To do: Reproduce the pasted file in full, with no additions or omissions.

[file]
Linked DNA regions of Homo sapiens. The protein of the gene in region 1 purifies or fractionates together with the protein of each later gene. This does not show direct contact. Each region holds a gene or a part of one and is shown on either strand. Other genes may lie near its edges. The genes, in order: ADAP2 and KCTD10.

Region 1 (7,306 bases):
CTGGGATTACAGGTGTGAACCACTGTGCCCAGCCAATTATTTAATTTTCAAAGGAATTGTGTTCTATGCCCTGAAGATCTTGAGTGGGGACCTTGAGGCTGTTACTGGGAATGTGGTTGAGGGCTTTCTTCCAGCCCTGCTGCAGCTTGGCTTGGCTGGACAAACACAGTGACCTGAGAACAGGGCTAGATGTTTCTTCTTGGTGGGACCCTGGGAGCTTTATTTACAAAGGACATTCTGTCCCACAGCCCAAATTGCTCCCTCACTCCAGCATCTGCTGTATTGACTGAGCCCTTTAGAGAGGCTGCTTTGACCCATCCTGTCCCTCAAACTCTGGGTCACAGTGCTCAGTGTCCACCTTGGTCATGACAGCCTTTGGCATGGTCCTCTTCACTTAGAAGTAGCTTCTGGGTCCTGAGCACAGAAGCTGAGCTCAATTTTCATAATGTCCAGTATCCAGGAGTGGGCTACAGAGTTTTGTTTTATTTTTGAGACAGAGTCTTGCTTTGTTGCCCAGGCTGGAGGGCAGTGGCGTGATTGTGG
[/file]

Linked DNA regions of Homo sapiens. The protein of the gene in region 1 purifies or fractionates together with the protein of each later gene. This does not show direct contact. Each region holds a gene or a part of one and is shown on either strand. Other genes may lie near its edges. The genes, in order: ADAP2 and KCTD10.

Region 1 (7,306 bases):
CTGGGATTACAGGTGTGAACCACTGTGCCCAGCCAATTATTTAATTTTCAAAGGAATTGTGTTCTATGCCCTGAAGATCTTGAGTGGGGACCTTGAGGCTGTTACTGGGAATGTGGTTGAGGGCTTTCTTCCAGCCCTGCTGCAGCTTGGCTTGGCTGGACAAACACAGTGACCTGAGAACAGGGCTAGATGTTTCTTCTTGGTGGGACCCTGGGAGCTTTATTTACAAAGGACATTCTGTCCCACAGCCCAAATTGCTCCCTCACTCCAGCATCTGCTGTATTGACTGAGCCCTTTAGAGAGGCTGCTTTGACCCATCCTGTCCCTCAAACTCTGGGTCACAGTGCTCAGTGTCCACCTTGGTCATGACAGCCTTTGGCATGGTCCTCTTCACTTAGAAGTAGCTTCTGGGTCCTGAGCACAGAAGCTGAGCTCAATTTTCATAATGTCCAGTATCCAGGAGTGGGCTACAGAGTTTTGTTTTATTTTTGAGACAGAGTCTTGCTTTGTTGCCCAGGCTGGAGGGCAGTGGCGTGATTGTGG